Wednesday, January 30, 2013

Meet the Greens

green and white swiss chard

Just to warn you, this post is very green. No, not green with envy or environmentally green, As in the color green. As in the vegetables known as "greens." I eat a lot of greens. Basically because they are some of the only vegetables I can eat without issues. Fortunately they are the most nutritious veggies out there, full of vitamins, fiber and antioxidants. Many greens are included on the "safe to eat" column for fructose malabsorption. They include spinach, Swiss chard and kale. Spinach is the one I eat the most of. It's cheap and versatile. I throw it into salads, soups and casseroles. I buy it fresh and frozen. I eat it A LOT.

plate of baby spinach leaves

Swiss chard it another favorite. I like to use it in soups or saute it. A lot of people aren't familiar with it. I only started cooking with it when I found out I had fructose malabsorption. So you may be wondering what to do with these huge leaves. First, don't be afraid to buy a really large bunch. Swiss chard cooks down a lot and what looked like a ginormous amount raw can look like a pitiful amount cooked.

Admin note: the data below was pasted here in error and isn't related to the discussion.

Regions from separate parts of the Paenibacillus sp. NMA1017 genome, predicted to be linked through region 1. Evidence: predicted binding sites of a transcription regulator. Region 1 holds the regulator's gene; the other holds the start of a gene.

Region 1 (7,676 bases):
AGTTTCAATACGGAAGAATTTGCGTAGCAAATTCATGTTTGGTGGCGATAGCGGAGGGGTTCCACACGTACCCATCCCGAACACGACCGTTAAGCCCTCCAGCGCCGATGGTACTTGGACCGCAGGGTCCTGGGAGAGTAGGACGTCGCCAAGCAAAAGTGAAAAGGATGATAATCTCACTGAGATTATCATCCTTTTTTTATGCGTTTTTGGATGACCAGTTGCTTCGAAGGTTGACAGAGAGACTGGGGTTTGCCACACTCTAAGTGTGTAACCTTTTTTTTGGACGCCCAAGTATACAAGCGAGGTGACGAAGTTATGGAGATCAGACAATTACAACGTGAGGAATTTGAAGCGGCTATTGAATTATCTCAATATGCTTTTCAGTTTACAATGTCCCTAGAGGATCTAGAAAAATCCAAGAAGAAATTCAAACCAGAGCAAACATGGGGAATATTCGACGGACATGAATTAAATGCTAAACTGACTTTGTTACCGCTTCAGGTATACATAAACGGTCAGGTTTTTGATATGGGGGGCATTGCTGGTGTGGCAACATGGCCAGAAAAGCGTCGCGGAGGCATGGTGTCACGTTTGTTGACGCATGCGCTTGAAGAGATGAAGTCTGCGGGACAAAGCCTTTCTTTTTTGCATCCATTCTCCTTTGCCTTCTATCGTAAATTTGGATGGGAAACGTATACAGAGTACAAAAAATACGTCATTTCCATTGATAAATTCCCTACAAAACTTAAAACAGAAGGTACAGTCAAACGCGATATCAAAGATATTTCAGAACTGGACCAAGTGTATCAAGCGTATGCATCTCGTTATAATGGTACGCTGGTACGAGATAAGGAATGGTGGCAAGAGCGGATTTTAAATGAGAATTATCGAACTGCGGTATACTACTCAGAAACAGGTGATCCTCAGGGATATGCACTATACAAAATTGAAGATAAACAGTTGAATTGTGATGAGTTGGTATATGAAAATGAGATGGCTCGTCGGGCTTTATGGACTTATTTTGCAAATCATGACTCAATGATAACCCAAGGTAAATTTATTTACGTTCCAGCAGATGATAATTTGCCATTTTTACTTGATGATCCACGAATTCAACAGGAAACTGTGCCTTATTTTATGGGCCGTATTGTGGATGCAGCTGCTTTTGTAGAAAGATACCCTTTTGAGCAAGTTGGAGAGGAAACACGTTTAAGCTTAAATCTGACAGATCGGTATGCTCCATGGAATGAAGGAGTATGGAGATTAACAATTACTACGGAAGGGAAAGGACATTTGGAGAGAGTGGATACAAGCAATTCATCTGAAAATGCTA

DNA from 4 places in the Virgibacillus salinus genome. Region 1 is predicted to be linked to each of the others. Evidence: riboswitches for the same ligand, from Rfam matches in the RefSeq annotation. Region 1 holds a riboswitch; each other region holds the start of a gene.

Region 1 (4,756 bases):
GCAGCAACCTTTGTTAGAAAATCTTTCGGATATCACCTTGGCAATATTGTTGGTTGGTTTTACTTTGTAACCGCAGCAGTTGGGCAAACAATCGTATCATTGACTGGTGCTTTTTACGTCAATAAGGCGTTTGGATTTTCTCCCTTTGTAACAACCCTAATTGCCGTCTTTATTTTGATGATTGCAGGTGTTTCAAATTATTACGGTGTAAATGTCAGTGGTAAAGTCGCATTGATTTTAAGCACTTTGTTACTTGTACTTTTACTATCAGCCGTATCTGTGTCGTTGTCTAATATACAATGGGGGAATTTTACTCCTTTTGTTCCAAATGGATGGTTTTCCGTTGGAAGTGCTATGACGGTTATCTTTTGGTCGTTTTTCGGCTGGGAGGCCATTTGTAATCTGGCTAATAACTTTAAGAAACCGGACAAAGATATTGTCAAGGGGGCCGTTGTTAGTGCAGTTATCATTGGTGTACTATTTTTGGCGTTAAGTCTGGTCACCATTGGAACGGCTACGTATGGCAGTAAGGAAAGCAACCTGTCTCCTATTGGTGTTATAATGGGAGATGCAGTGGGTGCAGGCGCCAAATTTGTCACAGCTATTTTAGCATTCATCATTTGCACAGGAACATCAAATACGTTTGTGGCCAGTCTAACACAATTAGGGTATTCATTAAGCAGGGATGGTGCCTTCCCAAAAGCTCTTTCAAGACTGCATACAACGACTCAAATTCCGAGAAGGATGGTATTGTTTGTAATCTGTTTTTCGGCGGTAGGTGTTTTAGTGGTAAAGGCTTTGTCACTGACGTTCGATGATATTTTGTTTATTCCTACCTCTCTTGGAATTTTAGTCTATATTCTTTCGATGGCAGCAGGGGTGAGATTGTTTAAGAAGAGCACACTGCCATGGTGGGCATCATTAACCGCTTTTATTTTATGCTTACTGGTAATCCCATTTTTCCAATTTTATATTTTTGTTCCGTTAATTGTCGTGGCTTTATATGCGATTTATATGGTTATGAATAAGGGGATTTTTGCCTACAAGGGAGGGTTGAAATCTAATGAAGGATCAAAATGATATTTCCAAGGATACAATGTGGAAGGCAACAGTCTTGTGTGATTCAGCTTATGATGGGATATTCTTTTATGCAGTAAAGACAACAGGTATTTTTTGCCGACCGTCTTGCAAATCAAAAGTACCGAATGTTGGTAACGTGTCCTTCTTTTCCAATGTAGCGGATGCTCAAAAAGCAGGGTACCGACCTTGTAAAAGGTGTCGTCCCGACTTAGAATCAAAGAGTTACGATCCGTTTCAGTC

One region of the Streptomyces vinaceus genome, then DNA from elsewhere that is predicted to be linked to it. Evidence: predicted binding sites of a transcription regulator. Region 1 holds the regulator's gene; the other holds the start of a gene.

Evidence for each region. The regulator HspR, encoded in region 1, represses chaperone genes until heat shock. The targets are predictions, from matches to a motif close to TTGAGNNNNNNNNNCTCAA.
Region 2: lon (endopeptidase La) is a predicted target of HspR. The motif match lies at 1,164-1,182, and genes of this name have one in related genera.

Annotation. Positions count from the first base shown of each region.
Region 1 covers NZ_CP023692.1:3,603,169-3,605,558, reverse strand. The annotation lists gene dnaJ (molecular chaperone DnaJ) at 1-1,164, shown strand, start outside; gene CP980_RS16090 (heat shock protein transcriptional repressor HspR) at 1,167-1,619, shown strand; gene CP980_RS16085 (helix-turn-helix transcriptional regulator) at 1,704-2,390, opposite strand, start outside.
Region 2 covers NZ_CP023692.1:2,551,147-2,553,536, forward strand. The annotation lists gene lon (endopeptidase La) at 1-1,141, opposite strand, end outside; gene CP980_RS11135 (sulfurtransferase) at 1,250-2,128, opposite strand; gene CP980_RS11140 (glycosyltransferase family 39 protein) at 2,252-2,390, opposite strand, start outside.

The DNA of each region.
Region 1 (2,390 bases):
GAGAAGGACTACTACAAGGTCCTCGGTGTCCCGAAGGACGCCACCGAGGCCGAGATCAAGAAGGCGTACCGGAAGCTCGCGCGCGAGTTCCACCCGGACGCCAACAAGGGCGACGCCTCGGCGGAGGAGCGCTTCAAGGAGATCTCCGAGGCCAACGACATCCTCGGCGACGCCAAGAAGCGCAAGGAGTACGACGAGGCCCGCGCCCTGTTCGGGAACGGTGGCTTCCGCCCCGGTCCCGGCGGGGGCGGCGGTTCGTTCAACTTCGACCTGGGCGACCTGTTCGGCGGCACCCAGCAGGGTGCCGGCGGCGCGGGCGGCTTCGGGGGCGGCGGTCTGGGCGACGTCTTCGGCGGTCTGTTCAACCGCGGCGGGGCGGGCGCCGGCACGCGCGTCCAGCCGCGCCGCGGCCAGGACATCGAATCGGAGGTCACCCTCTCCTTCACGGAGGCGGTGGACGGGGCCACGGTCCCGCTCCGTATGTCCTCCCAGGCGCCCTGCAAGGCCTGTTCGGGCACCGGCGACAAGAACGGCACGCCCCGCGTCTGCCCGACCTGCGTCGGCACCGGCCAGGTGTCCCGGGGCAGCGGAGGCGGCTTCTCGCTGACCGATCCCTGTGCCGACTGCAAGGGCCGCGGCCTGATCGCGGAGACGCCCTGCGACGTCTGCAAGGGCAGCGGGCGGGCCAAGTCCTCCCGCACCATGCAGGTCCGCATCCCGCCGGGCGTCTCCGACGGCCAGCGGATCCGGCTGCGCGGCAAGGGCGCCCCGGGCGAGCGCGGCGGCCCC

green and white swiss chard

Second, learning how to tackle Swiss chard is half the battle. You can eat both the stems and leaves. Just keep in mind that it takes longer to cook the stems than the leaves.

cutting leaves from stem of swiss chard with knife

Cut the leaf from the stem on each side.

slicing leaves of swiss chard with knife

Next, slice each leaf across into one-inch strips.

chopping stem of swiss chard with knife

Lastly, chop the stem. That's it!

simple sauteed swiss chard with black pepper and parmesan and lemon

Now you are ready to make this recipe for sauteed Swiss chard with lemon and Parmesan. It's very easy, delicious and nutritious. It's a great side dish to anything you may be serving for dinner.

Simple Sauteed Rainbow Swiss Chard
Made with rainbow Swiss chard found at the farmers' market 8-5-13.

print recipe

Simple Sauteed Swiss Chard
serves 4


1 large bunch Swiss chard
1 tablespoon olive oil
2 teaspoons lemon juice
1/8 teaspoon salt
1/8 teaspoon ground black pepper
1/4 cup grated Parmesan cheese


  1. Rinse chard and cut the leaves from the stem. Cut leaves across into 1-inch strips. Chop stems.
  2. Heat olive oil over medium heat in a large skillet. Add stems and saute about 5 minutes. Add leaves and saute another 3 to 4 minutes. Stir in lemon juice, salt and pepper. Sprinkle with Parmesan just before serving.


  1. Hi! I recently found your blog and am starting a low fodmap diet. I read another blog she is a dietician and said Kale was recently given the green light - thought I'd let you know.

    This sounds yummy.

  2. Thanks for letting me know! I hadn't heard that about kale. My past experiences haven't been that great with kale, so I am reluctant to try it again.